Don’t Let Blisters Get in the Way of Your Running Plans
Let’s say you’ve decided to make running a half marathon one of your #HealthyMe goals – congratulations! You’ve likely selected a training plan and started hitting the trails for long weekend runs, building up your endurance for 13.1 miles. You’re sure to pick up many great things along the way, like a happier perspective, stronger bones and joints and improved physical fitness. But you might also pick up some not-so-great things, too – namely, blisters.
Almost every runner (especially ones who go long distances) has to deal with annoying and painful foot blisters at some point. Blisters can develop during training, interfering with even the best laid plans, or show up in the middle of a race, threatening to undo months of hard work.
But you don’t have to let blisters sideline your running aspirations! By following these tips, you can prevent blisters before they even start, or treat the annoying buggers so you don’t miss a step:
Prevention: It’s all about friction
- Friction causes blisters, and dry skin is more prone to friction. Regularly use skin creams or lotion on your feet to keep your skin hydrated. If you feel a blister developing, you can use Vaseline on the affected area for a more serious level of anti-friction protection.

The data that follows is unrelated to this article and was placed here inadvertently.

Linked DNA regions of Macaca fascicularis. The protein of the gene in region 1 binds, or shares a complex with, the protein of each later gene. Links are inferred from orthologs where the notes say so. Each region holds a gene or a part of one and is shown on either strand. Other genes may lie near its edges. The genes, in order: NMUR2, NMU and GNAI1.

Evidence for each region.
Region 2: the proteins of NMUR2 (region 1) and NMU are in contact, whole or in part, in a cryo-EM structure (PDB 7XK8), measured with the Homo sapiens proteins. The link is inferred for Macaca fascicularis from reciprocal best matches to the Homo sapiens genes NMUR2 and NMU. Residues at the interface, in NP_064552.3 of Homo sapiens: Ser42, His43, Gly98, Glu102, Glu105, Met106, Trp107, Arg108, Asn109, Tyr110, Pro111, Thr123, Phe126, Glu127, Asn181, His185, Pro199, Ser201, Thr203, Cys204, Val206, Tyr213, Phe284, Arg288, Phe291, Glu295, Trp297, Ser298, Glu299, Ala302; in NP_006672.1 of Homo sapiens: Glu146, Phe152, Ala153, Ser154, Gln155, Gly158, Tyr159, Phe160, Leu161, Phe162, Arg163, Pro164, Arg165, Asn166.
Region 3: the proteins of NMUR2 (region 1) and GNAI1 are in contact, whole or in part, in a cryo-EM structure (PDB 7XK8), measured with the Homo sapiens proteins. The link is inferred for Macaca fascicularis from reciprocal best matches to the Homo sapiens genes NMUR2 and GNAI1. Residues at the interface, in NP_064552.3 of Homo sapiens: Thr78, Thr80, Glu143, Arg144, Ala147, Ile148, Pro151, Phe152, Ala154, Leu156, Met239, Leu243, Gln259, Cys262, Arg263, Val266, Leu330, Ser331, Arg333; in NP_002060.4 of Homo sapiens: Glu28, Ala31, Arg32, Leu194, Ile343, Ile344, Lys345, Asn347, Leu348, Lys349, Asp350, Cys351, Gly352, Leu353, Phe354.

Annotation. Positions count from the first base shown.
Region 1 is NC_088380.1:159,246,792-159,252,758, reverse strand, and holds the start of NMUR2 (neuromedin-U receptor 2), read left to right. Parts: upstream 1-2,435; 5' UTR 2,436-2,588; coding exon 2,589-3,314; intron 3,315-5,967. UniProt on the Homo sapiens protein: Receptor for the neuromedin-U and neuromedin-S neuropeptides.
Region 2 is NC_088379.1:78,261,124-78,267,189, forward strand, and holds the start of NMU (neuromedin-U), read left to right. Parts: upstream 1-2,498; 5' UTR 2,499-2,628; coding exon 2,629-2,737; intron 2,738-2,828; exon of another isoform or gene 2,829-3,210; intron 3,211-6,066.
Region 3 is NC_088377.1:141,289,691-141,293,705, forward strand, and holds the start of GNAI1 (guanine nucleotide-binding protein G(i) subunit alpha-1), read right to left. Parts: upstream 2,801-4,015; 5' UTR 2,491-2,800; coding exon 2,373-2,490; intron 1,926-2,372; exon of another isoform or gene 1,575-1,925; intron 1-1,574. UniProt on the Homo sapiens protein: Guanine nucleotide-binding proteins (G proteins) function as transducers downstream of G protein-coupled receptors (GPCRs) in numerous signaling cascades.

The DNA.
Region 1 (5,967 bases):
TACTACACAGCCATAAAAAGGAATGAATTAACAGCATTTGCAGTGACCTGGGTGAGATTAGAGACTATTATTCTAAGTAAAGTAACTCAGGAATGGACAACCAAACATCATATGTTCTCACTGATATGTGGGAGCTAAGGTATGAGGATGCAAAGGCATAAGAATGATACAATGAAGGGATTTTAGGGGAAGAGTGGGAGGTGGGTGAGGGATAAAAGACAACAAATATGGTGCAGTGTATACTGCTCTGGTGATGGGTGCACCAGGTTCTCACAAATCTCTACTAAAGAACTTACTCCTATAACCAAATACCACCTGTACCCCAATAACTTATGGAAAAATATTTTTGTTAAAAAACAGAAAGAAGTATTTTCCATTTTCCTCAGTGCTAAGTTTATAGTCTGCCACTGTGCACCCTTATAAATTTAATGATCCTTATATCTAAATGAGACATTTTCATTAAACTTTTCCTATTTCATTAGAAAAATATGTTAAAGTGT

- Choose synthetic socks, which wick moisture away from the skin, and socks with reinforced heels and toes. Some experts recommend wearing two pairs of thin socks so the friction occurs between the socks, rather than between the sock and your skin.
- Make sure your shoes fit properly, with no extra fabric at the toes or heels. Our running shoes guide has tips to help you find the perfect pair.
Treatment: To pop or not to pop
- Don’t bother small blisters. The skin is a protective barrier against infection, and the blister will likely disappear on its own. If it’s hurting you, Runner’s World recommends cutting a hole the size of the blister in the middle of a piece of moleskin, placing the moleskin over the blister (with the blister positioned in the cutout) and then covering the blister with gauze.
- If you’re dealing with a large and painful blister, you can use a needle to drain it. First, be sure to sterilize the needle with alcohol, or boil it in water for five to 10 minutes. Once you’ve pierced the blister, gently press out the fluid, apply antiseptic and cover the area.
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Photo credit: Andrew Coyle